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    Tuesday, April 1, 2008

    Carnivorous Plants


    Carnivorous plants are various types of flowering plants and fungi that capture and digest prey animals. Photosynthetic carnivorous plants live in habitats poor in minerals, and they benefit primarily from mineral nutrients gained from the prey. Since the animals they capture are chiefly insects, carnivorous plants are sometimes called insctivorous plants. Some species, however, capture mollusks such as slugs, or even vertebrates such as small frogs and birds.



    How to capture?


    Trap types observed in carnivorous plants include pitfails and "lobster traps," adhesive traps, and various kinds of mechanical traps.



    Pitfalls consist of tubular leaves, or arrays of leaves, that filled with water. Insect are capture when they fall into the fluid, which often contain wetting agents and digestive enzymes. So-called lobster pots also consist of tubular leaves. In this type of trap, however, the tube is often horizontal and is lined with hairs that guide the prey along a path leading to the digestive part of the trap. Some bromeliads have leaf bases that form definite cups in which water accumulates. Such plants do not trap insects, however, so much as simply make use of nutrients provided by dead vegetation and animal remain that fall into the cups.



    Adhesive traps involve sticky surfaces. Sticky haired adhesive traps exist in several plant families. Typically flying insect are capture when they adhere to slime secreted by hairs covering the leaf. In some genera, such as Drosera, the leaf actively moves the prey to the center and wraps around it. Sticky seeded adhesive traps have only recently been observed but may be widespread. The seed of the shepherd's purse. Capsera, a common lawn weed, attracts, captures, and utilizes nutrients from prey, soil bacteria do the digesting.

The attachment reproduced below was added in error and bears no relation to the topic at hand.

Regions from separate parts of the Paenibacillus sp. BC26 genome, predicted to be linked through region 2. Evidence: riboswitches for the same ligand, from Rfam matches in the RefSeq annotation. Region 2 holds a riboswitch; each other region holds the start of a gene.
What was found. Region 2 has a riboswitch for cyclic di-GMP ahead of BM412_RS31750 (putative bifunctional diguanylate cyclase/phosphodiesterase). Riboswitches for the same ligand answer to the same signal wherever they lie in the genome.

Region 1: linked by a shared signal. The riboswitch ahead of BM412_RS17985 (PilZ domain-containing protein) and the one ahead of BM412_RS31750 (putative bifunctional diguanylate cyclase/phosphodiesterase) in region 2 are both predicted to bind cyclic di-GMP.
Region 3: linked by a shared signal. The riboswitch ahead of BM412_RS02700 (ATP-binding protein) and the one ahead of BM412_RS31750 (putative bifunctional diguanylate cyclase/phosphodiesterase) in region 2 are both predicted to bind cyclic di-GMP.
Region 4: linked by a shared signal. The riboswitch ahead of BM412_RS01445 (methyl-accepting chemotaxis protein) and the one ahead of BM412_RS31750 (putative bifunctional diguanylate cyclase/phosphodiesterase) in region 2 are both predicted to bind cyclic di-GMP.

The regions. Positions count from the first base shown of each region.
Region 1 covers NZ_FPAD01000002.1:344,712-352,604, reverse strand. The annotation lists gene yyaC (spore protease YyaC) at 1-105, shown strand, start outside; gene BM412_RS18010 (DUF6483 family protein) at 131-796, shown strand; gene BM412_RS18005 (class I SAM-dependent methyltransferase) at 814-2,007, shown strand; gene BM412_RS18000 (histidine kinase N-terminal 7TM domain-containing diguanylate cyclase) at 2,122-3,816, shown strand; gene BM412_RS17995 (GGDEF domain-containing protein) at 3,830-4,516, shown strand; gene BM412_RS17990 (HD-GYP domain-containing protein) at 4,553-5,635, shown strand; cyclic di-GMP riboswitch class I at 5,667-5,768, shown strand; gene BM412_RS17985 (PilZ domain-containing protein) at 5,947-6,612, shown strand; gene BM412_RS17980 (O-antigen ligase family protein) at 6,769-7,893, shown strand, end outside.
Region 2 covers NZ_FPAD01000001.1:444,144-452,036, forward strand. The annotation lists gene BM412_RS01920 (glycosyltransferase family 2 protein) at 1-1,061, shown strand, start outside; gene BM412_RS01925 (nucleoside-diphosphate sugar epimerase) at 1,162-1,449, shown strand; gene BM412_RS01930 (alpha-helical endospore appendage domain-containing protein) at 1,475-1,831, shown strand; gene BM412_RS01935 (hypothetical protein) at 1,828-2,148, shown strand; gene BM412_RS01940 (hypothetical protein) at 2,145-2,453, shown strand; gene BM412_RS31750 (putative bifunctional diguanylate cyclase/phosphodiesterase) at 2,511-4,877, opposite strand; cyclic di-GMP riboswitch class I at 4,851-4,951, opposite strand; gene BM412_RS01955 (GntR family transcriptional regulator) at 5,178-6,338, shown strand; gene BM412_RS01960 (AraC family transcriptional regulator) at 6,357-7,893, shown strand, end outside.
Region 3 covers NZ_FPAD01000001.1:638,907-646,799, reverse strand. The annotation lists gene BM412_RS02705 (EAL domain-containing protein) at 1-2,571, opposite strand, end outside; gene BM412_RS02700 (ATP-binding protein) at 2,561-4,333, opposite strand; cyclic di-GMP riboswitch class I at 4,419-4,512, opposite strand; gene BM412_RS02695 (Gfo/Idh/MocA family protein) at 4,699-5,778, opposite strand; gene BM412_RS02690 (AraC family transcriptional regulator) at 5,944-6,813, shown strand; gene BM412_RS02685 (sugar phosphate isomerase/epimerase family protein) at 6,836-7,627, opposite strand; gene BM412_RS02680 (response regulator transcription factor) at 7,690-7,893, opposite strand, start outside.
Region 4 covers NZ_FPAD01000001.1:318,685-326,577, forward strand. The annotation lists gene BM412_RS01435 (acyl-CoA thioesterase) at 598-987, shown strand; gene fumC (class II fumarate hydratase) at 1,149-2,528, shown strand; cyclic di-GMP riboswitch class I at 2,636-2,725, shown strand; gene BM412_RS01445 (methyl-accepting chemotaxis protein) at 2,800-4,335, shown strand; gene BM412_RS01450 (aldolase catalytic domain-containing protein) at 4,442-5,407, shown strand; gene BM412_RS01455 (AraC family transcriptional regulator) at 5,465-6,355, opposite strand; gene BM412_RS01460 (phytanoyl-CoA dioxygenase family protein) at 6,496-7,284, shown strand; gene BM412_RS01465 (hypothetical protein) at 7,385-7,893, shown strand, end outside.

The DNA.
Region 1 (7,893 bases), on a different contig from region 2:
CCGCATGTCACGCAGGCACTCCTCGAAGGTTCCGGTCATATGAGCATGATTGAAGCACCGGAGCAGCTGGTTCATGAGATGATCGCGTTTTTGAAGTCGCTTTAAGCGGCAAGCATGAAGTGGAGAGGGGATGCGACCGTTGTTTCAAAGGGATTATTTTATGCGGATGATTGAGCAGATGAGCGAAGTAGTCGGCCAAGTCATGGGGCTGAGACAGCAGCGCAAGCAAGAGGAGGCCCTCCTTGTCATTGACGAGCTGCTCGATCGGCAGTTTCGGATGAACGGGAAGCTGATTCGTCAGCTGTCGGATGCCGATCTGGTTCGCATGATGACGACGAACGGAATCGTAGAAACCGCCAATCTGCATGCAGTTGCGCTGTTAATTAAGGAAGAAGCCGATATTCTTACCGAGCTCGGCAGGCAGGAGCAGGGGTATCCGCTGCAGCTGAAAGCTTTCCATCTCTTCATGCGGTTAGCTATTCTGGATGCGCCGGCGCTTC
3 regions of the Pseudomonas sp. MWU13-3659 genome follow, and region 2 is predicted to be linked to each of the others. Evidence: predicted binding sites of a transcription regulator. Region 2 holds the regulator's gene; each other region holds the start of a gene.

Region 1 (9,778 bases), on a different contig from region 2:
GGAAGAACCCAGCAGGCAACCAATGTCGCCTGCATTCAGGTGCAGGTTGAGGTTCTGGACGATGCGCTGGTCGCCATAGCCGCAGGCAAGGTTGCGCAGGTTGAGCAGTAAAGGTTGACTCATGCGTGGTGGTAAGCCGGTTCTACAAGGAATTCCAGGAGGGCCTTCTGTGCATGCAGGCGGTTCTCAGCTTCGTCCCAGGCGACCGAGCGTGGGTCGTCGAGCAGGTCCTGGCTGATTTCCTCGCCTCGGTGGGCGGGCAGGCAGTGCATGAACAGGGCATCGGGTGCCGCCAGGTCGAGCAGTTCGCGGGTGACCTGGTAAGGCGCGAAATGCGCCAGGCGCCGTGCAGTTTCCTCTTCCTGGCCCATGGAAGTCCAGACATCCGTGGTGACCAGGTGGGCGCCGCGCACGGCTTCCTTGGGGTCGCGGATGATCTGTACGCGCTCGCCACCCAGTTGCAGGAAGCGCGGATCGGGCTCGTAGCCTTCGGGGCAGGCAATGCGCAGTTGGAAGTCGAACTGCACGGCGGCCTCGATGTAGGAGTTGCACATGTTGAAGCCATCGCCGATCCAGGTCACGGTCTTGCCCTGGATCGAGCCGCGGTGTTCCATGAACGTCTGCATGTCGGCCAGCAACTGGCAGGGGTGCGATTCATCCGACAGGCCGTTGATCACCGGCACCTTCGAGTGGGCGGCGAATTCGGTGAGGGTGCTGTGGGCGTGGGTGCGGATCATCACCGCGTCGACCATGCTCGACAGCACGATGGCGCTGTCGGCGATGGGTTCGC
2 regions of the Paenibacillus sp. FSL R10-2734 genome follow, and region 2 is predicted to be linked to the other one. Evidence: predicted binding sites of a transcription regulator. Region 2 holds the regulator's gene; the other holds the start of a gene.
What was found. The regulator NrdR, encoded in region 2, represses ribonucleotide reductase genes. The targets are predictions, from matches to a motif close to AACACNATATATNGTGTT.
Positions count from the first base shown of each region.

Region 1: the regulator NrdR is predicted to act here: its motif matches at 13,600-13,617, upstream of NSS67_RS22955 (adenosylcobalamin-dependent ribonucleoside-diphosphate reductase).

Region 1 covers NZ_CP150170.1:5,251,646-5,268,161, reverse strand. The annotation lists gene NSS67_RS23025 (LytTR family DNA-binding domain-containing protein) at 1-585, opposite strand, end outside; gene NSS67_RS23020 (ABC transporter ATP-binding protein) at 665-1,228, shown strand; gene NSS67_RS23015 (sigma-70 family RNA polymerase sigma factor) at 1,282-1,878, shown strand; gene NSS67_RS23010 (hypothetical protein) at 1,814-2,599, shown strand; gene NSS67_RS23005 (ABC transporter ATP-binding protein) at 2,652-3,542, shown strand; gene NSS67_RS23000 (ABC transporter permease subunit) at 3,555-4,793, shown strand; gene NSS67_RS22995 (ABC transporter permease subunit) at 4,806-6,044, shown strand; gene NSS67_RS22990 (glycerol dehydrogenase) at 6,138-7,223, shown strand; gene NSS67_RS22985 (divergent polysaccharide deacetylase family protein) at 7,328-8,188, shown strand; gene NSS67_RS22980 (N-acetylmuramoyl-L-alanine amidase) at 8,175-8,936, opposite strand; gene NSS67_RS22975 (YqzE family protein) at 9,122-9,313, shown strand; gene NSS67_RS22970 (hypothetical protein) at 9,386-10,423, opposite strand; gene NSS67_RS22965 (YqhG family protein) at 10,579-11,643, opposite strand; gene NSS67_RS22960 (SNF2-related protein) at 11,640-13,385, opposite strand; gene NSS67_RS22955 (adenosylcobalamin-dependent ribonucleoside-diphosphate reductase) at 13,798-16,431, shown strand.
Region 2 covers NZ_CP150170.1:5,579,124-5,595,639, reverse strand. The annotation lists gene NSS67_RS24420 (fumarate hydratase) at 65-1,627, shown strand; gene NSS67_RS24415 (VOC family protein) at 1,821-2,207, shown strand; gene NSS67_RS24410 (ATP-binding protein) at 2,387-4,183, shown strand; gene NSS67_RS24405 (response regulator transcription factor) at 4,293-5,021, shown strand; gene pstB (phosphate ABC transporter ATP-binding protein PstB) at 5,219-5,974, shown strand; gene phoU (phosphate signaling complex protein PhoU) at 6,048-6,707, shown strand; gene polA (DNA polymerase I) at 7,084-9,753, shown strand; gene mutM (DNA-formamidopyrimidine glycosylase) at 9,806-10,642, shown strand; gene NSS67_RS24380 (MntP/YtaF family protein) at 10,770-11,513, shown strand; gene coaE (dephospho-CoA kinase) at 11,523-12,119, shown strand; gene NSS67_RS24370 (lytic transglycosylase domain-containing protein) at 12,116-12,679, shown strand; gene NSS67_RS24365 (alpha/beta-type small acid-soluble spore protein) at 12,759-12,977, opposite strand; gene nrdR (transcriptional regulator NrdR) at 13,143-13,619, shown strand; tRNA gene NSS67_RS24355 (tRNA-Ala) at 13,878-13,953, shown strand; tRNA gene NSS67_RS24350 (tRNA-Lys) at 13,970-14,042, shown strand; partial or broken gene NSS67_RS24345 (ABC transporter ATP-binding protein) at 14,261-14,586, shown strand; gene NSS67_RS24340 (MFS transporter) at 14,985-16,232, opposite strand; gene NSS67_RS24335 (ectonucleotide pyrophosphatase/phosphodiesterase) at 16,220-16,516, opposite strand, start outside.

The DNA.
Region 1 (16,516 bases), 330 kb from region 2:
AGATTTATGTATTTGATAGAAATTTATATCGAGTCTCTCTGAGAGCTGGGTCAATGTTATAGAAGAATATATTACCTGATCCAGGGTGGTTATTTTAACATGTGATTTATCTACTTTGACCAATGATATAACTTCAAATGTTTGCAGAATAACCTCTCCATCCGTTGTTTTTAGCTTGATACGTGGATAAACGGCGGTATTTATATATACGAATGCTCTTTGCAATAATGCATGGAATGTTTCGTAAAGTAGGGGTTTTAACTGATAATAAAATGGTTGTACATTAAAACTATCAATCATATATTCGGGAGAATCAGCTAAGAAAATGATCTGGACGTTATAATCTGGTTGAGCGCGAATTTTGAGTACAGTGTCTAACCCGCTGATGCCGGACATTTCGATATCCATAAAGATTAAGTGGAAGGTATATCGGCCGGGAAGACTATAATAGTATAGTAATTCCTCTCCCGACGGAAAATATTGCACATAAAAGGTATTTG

Mechanical traps include so-called snap traps, such as those of Venus's flytrap. In these plants the prey is trapped by rapid closure of a set of lobes aroung the animal when it touches sensory hairs that trigger the closure. The action results from acid growth in the lobes within less than a second. Suction traps, found in aquatic Bladderwort Ultricularia, are similar to the style of mouse trap. The prey trips a lever on the plant "door," which allows water and the prey to be sucked into the trap when the plant's concave side puffs outward. Snare traps are found in carnivorous fungi. One type, in the genus Arthrobotrys, has a trap that looks like a small lasso with three segments around the loop. When triggered by a nematode, the segments bulge out to capture the worm. The fungus then grows into the prey and digest it.

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